November 24, 2017

Michael Bisping: Short Notice Fight At UFC Fight Night 122 Raises Tall Questions

By Raphael Garcia

This Saturday at UFC Fight Night 122, Michael Bisping steps back into the Octagon a mere 21 days after dropping the middleweight title to Georges St. Pierre at UFC 217. While many laud this action as a “warrior mentality” and praise him for his willingness to get back on the horse, some are wondering exactly how this has happened and whether he should be allowed to do so. Bisping's gesture is a testament to his mental fortitude, but this story seems like an example of when that fortitude puts a fighter in a dangerous position.

Everyone recognizes that combat sports as a dangerous profession. Stepping into a cage, ring, or any other venue to fight another highly trained opponent likely isn’t going to end well for at least one of the parties involved. But even though that’s the case, there are regulations in place to help protect those individuals from each other, and in some ways themselves.

On November 4th, Bisping absorbed 59 significant strikes. 41 of those landed to his head, and he took 19 while on the ground. Many of those strikes were the elbows that St. Pierre landed to set up the transition to the rear naked choke finish. Yet even with all that damage, Bisping was medically cleared enough to take this fight against Kelvin Gastelum on November 25. How? What do these tests look like? In the National Football League we’ve seen players like Luke Kuechly of the Carolina Panthers miss weeks as a part of the sport's concussion protocol. The same has occurred in the National Basketball Association, a sport that is a lot less physical than mixed martial arts. Yet somehow Bisping was able to insert himself into this main event slot in the place of the once again maligned Anderson Silva.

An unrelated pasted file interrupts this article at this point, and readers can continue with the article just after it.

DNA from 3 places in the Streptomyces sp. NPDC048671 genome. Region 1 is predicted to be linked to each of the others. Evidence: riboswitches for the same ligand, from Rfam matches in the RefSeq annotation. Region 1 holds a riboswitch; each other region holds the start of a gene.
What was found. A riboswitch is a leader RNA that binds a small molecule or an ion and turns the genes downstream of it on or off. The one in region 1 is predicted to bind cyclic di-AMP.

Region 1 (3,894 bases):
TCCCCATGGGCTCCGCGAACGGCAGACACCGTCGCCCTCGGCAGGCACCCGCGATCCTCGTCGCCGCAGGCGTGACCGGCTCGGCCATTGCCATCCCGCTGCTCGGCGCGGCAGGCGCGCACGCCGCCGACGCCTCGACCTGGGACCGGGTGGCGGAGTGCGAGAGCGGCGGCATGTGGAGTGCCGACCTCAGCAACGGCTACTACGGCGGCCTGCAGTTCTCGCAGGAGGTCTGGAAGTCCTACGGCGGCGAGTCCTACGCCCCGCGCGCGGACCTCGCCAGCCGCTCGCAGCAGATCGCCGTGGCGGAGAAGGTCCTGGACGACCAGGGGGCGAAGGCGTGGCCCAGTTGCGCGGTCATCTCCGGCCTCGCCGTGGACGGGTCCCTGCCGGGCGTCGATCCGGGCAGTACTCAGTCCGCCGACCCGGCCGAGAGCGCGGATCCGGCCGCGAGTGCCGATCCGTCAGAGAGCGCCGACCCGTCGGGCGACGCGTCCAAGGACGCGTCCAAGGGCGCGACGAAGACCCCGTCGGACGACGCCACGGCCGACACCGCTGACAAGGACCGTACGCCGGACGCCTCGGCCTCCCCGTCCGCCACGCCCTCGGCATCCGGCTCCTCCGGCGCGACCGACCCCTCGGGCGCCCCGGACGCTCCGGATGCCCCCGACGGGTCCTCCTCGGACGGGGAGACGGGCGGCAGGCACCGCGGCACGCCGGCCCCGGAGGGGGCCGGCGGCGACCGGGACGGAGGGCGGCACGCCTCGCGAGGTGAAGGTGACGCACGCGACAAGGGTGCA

But in addition to questioning Bisping and the medical process used to grant his clearance for this fight, it's worth questioning his team as well. Coaches and training partners are among the most trusted figures in a fighter's circle, and the men and women who are considered the best in those roles are the ones who provide honest feedback to their fighters or teammates. In a situation such as this, it would be interesting to learn what Bisping’s camp said to him. Were there any dissenting voices that didn’t believe such a quick turnaround was in the former champion’s best interest?

Michael Bisping has made it clear that he’s nearing the point of retirement. He’s talked about leaving the sport this coming March, if he can headline the upcoming event in the United Kingdom. Many believe he’s saving the show at UFC Fight Night 122, but in doing so, it's worth questioning whether he is putting himself in unnecessary danger that could be avoided. Because it's clear that the answer to that question is a resounding yes.


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